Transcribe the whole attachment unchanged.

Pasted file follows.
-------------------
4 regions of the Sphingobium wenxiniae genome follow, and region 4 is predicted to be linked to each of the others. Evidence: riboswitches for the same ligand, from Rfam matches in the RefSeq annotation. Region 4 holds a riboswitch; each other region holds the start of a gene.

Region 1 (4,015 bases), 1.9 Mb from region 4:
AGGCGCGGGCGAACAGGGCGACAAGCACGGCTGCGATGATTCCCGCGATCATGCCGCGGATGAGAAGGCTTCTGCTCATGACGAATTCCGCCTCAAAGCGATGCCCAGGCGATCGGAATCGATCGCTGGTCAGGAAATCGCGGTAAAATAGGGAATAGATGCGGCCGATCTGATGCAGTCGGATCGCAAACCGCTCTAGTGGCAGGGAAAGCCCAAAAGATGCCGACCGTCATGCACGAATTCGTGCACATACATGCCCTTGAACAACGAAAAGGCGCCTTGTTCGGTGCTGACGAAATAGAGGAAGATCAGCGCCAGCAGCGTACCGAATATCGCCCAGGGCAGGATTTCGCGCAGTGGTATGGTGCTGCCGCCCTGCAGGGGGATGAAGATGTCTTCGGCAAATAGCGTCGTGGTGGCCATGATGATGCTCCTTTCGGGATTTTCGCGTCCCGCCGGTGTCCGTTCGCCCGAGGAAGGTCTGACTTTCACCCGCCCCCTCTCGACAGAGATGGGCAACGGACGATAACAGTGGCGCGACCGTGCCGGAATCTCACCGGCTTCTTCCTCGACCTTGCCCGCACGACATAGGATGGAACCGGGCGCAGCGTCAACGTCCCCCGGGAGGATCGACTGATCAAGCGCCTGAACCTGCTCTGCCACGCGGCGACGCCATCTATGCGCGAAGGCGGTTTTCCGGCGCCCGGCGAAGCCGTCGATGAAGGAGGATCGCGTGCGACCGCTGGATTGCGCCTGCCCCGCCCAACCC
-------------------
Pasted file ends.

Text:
4 regions of the Sphingobium wenxiniae genome follow, and region 4 is predicted to be linked to each of the others. Evidence: riboswitches for the same ligand, from Rfam matches in the RefSeq annotation. Region 4 holds a riboswitch; each other region holds the start of a gene.

Region 1 (4,015 bases), 1.9 Mb from region 4:
AGGCGCGGGCGAACAGGGCGACAAGCACGGCTGCGATGATTCCCGCGATCATGCCGCGGATGAGAAGGCTTCTGCTCATGACGAATTCCGCCTCAAAGCGATGCCCAGGCGATCGGAATCGATCGCTGGTCAGGAAATCGCGGTAAAATAGGGAATAGATGCGGCCGATCTGATGCAGTCGGATCGCAAACCGCTCTAGTGGCAGGGAAAGCCCAAAAGATGCCGACCGTCATGCACGAATTCGTGCACATACATGCCCTTGAACAACGAAAAGGCGCCTTGTTCGGTGCTGACGAAATAGAGGAAGATCAGCGCCAGCAGCGTACCGAATATCGCCCAGGGCAGGATTTCGCGCAGTGGTATGGTGCTGCCGCCCTGCAGGGGGATGAAGATGTCTTCGGCAAATAGCGTCGTGGTGGCCATGATGATGCTCCTTTCGGGATTTTCGCGTCCCGCCGGTGTCCGTTCGCCCGAGGAAGGTCTGACTTTCACCCGCCCCCTCTCGACAGAGATGGGCAACGGACGATAACAGTGGCGCGACCGTGCCGGAATCTCACCGGCTTCTTCCTCGACCTTGCCCGCACGACATAGGATGGAACCGGGCGCAGCGTCAACGTCCCCCGGGAGGATCGACTGATCAAGCGCCTGAACCTGCTCTGCCACGCGGCGACGCCATCTATGCGCGAAGGCGGTTTTCCGGCGCCCGGCGAAGCCGTCGATGAAGGAGGATCGCGTGCGACCGCTGGATTGCGCCTGCCCCGCCCAACCC